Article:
Greyhound is a new WWII combat thriller from director Aaron Schneider, with a screenplay by America’s Dad, Tom Hanks, and is based on the novel The Good Shepard by author C.S. Forester. It stars Tom Hanks as Krause, a Captain in command of the U.S. Naval destroyer Greyhound, and tells the story of his first crossing of the North Atlantic Ocean, on an escort mission to lead an allied convoy across the sea. The convoy, however, is out of range of air cover for the majority of their trip, and it is a five-day journey to their ultimate destination. With very little support apart from two other Naval ships who are joined in the escorting effort, and with a small pack of German U-boats stalking the convoy’s every move, Krause must brave sleepless nights, endless enemy attacks, the cold of the ocean, and his own inexperience as he navigates the Greyhound along the Atlantic’s unforgiving waters, attempting as best he can to protect all ships in the convoy, keep his men alive (and ready for whatever comes next), and hopefully, take out some of the obstacles in their path. This movie also stars Stephen Graham, Matt Helm, Craig Tate, Rob Morgan, Elisabeth Shue, Travis Quentin, and Jeff Burkes.
This project has been a long time coming. After an initial delay in production, and then another in release dates, the film was scheduled to open this summer in theaters, and even had a trailer released just before mid-March, when COVID-19 struck down any hope that theaters could accommodate for the crowds that projects like A Quiet Place: Part II or Mulan would bring (and if you need an reminder of just how dire things are right now, cases are spiking as Tenet looks likely to move release dates for yet a third time as of this writing). Soon after realizing that this movie would not be able to open in theaters as scheduled, Apple’s subscription service, Apple TV+, acquired the film from Sony Pictures, and began a campaign to launch it as one of their original films, their biggest and most notable acquisition yet. It was a very smart move on part of the subscription service, and one that could bolster their appeal after shows like The Morning Show and Defending Jacob failed to net the size of subscriber base that Apple had been hoping for, even though they did manage to sign up a modest number on the newness of the service itself, and some Emmy attention for that first series. From a business perspective, acquiring Greyhound was the best move they could have made, and with Hanks’ approval (though he has noted his dismay about the film not being able to show theatrically, under the circumstances), it’s sure to be a hit both for the service and for streaming in general. Unfortunately, being pushed to a streaming platform might have been a blessing in disguise when it comes to expectations of quality and the continuing uncertainty of the box office.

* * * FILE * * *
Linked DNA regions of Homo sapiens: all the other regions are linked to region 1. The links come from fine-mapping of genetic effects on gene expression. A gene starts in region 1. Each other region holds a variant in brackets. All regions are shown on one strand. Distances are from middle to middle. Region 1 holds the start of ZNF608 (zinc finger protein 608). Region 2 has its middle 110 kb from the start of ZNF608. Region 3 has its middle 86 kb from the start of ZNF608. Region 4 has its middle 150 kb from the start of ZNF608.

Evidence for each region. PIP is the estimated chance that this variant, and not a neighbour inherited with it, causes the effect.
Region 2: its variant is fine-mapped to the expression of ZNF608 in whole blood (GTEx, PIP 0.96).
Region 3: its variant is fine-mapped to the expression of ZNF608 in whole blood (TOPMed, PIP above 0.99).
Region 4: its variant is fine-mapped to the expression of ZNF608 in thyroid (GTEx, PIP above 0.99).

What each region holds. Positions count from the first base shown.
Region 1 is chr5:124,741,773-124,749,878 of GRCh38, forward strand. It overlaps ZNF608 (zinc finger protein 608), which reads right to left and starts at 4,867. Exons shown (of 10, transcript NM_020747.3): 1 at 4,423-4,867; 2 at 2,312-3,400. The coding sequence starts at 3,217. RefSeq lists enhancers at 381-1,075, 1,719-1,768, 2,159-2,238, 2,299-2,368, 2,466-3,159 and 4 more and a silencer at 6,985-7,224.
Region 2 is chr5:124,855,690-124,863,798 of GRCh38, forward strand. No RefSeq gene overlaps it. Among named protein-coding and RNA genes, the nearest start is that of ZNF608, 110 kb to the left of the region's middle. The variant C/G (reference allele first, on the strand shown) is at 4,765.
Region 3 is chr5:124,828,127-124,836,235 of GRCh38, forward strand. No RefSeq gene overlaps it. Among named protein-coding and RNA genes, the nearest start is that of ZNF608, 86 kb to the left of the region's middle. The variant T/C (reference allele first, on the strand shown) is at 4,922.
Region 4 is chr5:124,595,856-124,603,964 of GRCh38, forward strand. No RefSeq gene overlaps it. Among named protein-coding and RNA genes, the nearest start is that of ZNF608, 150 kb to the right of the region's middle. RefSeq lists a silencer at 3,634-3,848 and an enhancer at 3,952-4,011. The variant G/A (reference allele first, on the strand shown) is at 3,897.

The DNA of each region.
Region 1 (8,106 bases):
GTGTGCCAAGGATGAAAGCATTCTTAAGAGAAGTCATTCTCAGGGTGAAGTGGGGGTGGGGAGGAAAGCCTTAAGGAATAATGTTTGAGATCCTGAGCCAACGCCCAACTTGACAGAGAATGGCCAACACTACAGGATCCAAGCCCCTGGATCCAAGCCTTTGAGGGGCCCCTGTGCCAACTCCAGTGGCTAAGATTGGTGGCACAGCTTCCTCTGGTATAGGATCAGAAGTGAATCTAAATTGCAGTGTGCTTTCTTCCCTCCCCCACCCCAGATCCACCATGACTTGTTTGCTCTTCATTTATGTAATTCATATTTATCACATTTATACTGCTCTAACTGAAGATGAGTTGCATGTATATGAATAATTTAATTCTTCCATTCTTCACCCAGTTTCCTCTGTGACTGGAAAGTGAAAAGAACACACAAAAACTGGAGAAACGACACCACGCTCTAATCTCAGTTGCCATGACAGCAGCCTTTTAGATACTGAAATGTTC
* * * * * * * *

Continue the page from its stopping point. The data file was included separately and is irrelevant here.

Greyhound has a lot to offer that works pretty well: Tom Hanks as himself in a military thriller, Rob Morgan in yet another scene-stealing (but small) performance as a Messer named Cleveland, a script that (despite its being mired in technical terms most people wouldn’t know) moves at a very fast pace with a clear understanding of its goals, a solid score, and some great Naval combat sequences. What it lacks, though, is clarity and character development. Most of the time during the film, the action sequences last long enough to keep one engaged, but offer nothing in the way of character growth or internal challenge. We clench our fists and hope everyone makes it out alive, but we don’t hope that because we love these characters, we hope that because we love Tom Hanks, and his performance commands our empathy. The film tries to give him some development early on with a small flashback sequence for Krause, but the scene doesn’t go on for long enough, and ends up feeling like a footnote in the script, rather than an anchor for the character, especially since it only comes up one other time during the course of the movie, and we don’t really know anything about the character that moment centers on.